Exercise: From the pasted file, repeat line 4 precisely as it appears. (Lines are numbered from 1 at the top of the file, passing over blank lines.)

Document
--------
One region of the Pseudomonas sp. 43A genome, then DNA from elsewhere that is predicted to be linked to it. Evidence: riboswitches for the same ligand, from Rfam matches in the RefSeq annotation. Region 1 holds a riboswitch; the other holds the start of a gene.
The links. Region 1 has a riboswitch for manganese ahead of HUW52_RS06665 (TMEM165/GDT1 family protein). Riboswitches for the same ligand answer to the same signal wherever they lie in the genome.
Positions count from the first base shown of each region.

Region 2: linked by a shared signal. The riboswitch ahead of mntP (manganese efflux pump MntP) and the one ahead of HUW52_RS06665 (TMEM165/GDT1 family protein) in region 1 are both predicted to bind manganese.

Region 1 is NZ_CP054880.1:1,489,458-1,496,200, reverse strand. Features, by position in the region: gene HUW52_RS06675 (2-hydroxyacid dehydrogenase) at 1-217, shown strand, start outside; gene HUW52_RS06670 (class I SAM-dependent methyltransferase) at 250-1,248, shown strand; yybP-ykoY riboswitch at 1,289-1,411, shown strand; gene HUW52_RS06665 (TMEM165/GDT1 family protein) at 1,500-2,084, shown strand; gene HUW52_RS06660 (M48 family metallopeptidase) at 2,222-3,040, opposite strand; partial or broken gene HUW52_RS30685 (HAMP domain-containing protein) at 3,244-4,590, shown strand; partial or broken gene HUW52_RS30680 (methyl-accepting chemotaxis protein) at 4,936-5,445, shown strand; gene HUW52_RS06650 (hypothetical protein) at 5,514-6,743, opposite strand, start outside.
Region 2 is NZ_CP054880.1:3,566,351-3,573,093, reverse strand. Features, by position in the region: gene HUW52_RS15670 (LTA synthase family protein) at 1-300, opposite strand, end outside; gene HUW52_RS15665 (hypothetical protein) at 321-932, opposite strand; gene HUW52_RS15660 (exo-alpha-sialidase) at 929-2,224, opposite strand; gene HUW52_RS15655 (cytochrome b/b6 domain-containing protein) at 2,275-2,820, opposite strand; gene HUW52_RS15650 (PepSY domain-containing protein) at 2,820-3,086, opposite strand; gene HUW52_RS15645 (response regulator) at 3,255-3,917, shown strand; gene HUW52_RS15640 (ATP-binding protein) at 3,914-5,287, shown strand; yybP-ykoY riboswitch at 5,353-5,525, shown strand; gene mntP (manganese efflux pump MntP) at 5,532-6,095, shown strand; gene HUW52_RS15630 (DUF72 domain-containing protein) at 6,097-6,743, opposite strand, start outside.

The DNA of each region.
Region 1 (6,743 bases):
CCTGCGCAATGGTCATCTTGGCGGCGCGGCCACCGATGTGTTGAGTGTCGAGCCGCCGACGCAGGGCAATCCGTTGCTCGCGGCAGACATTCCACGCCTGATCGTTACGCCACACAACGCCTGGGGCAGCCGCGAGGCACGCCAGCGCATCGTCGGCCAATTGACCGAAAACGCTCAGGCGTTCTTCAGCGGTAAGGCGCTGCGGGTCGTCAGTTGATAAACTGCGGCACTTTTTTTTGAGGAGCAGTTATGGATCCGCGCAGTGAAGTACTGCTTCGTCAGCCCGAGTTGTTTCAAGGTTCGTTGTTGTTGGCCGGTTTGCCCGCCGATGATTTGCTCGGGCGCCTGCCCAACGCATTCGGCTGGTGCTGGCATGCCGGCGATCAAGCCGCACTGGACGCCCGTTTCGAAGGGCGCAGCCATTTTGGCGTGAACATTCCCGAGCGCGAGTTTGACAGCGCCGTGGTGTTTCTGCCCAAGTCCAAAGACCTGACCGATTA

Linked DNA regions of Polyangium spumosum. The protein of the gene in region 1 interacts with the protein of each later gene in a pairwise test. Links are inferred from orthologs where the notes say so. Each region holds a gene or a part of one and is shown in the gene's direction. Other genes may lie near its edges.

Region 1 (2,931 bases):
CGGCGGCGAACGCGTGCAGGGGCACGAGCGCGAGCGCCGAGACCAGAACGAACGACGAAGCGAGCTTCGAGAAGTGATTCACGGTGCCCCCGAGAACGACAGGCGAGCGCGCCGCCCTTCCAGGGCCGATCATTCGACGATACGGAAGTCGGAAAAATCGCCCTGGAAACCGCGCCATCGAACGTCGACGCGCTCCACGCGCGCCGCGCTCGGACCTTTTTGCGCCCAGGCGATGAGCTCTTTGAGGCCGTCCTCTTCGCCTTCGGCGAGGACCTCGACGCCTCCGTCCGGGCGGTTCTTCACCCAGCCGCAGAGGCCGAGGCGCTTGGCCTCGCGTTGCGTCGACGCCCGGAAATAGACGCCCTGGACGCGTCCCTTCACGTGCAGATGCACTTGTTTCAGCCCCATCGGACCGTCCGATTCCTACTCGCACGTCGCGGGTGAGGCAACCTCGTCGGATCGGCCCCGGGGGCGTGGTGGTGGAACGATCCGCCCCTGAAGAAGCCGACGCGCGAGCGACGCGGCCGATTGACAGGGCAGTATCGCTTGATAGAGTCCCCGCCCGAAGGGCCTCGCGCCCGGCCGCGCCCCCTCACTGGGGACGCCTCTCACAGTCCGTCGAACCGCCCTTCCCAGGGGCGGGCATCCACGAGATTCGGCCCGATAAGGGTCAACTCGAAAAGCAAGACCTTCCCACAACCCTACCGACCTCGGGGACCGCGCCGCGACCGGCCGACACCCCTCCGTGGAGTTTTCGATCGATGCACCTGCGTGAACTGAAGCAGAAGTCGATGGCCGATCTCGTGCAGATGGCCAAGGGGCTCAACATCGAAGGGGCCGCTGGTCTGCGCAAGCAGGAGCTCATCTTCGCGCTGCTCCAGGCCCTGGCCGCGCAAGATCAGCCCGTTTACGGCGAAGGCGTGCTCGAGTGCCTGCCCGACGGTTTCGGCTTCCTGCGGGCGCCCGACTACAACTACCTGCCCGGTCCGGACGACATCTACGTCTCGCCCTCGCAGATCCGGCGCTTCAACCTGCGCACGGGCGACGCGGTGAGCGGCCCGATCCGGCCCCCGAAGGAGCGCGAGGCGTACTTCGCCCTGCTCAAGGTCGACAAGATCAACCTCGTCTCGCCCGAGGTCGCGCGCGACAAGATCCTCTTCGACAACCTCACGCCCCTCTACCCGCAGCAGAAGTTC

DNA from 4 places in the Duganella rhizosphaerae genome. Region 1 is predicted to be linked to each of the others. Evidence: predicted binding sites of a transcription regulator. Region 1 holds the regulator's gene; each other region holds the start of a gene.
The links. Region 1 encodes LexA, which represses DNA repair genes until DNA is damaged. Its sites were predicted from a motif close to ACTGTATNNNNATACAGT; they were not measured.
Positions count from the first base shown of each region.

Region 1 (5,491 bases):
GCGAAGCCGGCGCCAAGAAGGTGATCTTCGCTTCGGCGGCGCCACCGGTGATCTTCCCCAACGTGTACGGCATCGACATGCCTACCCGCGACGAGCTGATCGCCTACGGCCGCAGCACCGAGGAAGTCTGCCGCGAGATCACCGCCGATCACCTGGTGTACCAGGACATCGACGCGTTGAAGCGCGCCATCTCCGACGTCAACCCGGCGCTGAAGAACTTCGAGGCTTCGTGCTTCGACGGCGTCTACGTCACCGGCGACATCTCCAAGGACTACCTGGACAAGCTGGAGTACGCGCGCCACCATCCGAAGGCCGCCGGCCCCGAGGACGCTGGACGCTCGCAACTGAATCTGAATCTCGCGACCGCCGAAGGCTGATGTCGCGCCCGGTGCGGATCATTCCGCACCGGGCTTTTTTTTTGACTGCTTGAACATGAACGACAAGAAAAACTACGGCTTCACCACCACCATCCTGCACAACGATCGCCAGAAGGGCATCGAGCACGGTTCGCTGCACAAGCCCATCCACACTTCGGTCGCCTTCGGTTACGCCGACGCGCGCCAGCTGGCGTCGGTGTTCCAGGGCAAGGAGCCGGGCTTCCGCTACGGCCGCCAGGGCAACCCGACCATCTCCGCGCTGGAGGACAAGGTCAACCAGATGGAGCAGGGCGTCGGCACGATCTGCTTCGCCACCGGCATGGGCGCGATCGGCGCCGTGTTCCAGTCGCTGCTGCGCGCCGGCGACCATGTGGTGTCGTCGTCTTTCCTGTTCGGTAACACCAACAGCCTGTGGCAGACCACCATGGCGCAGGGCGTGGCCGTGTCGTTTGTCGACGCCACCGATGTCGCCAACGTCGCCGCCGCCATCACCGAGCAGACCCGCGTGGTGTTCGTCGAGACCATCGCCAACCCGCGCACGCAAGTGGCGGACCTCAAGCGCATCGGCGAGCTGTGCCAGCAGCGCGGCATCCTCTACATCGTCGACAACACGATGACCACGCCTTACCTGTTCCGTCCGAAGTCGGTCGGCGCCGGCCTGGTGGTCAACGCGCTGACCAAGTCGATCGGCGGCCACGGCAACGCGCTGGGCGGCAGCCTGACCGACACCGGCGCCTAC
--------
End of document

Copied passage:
Region 2: linked by a shared signal. The riboswitch ahead of mntP (manganese efflux pump MntP) and the one ahead of HUW52_RS06665 (TMEM165/GDT1 family protein) in region 1 are both predicted to bind manganese.